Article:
Interruptions in preflight: jump seat observations of communication in the cockpit
2007 (English)In: Human Factors and Economic Aspects on Safety: Proceedings of the Swedish Human Factors Network (HFN) Conference, April 5 - 7, 2006, Linköping, Sweden / [ed] Clemens Weikert, 2007, 10-18 p.Conference paper (Other academic)
It is generally recognised that interruptions is a normal part of pilot’s everyday life. They may however be potentially harmful. Economic demands on airline companies and technical opportunities may change working procedures and alter communication flow, which in turn can affect the way interruptions are dealt with. The present paper seeks to analyse how communication propagates through the cockpit and to illustrate the origins of that communication. To achieve this goal jump-seat observations have been performed. The results indicate that interactions between different processes create potential interruptions for the pilots. By categorising communication with regards to being safety or non-safety related, it is shown that workload and potential interruptions may be handled by task reallocation. The analysis also shows that communication via radio constitutes a greater potential interruption than information via the cockpit door.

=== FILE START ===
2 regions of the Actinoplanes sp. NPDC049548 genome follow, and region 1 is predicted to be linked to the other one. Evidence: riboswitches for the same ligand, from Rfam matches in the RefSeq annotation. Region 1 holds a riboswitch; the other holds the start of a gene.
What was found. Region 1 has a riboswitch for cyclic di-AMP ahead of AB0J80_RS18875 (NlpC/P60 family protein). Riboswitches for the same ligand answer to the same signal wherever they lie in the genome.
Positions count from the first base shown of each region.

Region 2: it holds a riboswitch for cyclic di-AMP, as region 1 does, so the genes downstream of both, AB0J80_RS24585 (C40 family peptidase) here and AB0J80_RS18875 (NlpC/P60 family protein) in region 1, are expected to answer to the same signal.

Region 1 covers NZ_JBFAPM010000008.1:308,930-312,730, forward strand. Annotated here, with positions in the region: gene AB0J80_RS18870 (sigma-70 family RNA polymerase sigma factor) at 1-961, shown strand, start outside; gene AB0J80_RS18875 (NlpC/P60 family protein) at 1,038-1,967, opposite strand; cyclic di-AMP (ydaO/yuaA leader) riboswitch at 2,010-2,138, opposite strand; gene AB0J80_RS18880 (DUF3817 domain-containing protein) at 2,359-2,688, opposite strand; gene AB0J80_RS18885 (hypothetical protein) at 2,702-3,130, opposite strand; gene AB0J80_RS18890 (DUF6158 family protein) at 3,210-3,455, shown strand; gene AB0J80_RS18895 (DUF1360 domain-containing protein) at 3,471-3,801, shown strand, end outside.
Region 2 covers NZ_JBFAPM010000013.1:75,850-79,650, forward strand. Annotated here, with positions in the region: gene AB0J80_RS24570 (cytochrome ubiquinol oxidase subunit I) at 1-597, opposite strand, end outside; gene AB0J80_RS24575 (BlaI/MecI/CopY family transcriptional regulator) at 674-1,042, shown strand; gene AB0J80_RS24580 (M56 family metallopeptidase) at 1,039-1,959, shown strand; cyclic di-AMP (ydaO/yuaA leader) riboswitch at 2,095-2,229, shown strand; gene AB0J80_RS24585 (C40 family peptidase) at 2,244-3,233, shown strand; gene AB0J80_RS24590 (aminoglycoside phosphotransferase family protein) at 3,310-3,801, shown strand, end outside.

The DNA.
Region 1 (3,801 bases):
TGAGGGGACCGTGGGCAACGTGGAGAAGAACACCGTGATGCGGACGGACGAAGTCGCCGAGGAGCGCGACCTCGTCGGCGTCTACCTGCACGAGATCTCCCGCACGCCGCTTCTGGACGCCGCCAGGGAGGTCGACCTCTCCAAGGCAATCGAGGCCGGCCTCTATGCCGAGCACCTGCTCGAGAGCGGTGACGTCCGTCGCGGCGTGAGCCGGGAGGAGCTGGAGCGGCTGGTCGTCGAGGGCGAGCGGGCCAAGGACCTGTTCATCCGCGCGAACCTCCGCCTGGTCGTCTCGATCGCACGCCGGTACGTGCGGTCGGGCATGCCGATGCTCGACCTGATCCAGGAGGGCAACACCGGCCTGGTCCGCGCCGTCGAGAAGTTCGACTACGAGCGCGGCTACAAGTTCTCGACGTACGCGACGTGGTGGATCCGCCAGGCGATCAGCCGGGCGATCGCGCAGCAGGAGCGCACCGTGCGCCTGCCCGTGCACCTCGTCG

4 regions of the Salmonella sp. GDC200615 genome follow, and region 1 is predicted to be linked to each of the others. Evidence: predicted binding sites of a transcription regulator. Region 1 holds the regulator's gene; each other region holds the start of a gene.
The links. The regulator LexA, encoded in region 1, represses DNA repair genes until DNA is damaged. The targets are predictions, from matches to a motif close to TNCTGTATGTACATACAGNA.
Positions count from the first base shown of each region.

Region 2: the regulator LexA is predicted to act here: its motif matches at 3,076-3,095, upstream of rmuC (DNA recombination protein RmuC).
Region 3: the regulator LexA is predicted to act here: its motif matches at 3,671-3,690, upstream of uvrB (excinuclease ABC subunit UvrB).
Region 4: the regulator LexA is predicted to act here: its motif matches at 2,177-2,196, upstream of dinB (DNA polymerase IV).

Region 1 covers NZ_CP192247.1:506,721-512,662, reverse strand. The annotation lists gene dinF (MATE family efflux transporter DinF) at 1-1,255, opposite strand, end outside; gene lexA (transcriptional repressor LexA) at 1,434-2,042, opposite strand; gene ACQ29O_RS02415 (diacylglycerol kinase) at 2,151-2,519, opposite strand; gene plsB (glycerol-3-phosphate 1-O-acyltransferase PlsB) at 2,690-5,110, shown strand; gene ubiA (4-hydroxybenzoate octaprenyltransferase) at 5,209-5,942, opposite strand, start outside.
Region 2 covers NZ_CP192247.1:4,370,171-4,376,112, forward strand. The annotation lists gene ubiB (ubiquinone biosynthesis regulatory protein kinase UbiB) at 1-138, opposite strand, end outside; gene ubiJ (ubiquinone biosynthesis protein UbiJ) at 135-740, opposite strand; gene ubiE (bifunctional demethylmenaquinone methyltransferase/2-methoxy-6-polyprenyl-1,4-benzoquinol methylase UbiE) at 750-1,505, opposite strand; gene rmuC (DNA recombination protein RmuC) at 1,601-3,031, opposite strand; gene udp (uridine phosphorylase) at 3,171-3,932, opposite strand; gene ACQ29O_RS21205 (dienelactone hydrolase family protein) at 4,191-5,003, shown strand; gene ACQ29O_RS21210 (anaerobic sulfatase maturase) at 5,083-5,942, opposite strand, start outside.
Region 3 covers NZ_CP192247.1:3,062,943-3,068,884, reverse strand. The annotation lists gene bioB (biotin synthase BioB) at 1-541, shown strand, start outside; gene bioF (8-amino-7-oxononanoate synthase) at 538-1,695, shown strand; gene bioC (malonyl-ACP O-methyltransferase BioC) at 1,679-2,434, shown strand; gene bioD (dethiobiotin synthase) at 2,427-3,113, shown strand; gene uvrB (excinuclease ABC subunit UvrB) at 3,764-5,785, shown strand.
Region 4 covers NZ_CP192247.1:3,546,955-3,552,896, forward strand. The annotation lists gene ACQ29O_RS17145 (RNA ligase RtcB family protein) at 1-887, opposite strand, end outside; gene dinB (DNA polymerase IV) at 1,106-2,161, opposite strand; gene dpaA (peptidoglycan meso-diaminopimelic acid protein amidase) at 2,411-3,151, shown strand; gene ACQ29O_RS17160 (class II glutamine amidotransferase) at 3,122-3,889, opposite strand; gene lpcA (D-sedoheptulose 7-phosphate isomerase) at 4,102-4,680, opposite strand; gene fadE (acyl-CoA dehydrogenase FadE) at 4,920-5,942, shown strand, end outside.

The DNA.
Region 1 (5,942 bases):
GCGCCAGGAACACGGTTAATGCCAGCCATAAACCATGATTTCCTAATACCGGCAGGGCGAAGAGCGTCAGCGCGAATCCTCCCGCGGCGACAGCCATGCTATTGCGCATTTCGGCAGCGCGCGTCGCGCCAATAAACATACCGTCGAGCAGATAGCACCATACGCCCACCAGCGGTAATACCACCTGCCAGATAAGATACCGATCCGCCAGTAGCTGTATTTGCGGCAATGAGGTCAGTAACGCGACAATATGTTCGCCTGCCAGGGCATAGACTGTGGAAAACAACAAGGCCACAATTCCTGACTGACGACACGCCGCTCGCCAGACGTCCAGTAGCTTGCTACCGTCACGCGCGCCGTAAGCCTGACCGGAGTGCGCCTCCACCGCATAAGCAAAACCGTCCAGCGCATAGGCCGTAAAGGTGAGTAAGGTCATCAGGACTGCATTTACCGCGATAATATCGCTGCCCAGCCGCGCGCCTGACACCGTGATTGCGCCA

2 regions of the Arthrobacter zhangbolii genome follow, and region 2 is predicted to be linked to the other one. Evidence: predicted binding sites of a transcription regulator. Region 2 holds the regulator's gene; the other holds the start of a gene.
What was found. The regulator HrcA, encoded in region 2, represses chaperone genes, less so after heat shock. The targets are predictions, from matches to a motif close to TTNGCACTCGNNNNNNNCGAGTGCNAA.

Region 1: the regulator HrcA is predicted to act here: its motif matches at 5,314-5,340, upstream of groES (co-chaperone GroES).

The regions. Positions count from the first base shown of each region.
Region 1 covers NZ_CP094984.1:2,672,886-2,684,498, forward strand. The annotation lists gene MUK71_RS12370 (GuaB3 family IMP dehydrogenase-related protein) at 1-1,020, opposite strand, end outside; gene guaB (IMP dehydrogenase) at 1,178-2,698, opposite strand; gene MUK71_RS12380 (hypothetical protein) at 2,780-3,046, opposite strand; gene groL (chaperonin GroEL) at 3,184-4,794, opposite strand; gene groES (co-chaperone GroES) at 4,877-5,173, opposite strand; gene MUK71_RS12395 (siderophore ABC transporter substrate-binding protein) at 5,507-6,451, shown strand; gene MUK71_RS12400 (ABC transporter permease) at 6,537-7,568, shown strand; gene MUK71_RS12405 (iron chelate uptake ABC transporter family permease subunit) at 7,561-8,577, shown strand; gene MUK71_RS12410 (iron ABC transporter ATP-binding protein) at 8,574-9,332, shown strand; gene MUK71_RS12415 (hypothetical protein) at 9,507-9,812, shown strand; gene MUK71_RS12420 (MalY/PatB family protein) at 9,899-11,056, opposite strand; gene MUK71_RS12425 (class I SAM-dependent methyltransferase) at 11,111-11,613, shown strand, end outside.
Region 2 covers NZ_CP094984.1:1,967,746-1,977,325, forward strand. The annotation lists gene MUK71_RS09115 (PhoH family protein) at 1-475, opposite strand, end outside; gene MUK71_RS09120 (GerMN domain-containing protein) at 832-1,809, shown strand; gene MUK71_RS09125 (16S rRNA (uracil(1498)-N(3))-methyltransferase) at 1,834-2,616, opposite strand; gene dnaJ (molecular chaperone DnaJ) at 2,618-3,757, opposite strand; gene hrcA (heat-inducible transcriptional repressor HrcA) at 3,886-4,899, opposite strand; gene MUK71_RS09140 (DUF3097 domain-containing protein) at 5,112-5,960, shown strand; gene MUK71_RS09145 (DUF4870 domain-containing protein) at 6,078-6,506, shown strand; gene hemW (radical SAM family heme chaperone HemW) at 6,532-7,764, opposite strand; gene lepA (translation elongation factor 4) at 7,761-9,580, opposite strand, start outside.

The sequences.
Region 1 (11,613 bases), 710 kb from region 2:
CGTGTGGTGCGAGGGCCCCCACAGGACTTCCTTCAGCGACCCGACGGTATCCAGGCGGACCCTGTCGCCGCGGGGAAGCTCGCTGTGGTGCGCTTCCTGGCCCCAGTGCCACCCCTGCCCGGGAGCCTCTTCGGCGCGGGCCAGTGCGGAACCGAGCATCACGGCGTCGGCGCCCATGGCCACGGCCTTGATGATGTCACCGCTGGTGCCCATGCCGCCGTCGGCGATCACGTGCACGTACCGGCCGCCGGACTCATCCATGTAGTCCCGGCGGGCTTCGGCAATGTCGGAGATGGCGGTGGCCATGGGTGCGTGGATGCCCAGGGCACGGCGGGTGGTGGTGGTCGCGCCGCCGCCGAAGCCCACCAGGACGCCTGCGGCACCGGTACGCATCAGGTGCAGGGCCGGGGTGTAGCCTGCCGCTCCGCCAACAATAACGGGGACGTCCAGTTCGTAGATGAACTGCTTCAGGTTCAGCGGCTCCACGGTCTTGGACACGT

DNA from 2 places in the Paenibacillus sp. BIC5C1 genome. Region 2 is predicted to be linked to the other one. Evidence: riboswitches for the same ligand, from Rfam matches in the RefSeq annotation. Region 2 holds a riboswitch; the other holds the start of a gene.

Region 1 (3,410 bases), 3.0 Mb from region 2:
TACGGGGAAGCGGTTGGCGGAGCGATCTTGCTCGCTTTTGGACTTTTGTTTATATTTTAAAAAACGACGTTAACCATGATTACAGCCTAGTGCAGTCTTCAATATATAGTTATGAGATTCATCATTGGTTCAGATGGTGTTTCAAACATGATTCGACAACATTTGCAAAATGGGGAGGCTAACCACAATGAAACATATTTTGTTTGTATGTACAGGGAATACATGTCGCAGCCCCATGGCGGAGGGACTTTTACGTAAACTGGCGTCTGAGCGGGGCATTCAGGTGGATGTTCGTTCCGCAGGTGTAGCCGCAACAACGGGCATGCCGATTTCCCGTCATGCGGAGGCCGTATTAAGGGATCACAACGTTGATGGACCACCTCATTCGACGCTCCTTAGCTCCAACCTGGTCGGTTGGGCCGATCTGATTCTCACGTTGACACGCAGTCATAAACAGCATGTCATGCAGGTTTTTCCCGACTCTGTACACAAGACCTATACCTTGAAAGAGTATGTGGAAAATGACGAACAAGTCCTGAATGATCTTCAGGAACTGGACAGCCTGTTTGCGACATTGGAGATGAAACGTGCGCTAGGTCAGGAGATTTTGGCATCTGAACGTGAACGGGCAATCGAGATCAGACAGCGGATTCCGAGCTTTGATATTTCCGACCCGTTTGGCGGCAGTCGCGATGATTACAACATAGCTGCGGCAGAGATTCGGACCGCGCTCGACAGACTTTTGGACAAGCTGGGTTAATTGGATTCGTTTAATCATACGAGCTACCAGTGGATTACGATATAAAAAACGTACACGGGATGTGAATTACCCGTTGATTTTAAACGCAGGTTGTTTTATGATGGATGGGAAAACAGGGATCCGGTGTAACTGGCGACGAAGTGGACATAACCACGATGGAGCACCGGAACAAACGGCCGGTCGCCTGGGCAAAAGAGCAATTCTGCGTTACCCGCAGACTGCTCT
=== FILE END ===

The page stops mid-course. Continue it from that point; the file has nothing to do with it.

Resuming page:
Place, publisher, year, edition, pages
2007. 10-18 p.
, HFN Report, ISSN 1654-7551 ; 2007-1
Engineering and Technology
IdentifiersURN: urn:nbn:se:kth:diva-7974ISBN: 978-91-7393-999-7OAI: oai:DiVA.org:kth-7974DiVA: diva2:13169
Swedish Human Factors Network (HFN) Conference, April 5 - 7, 2006, Linköping, Sweden
QC 201011082008-02-122008-02-122010-11-09Bibliographically approved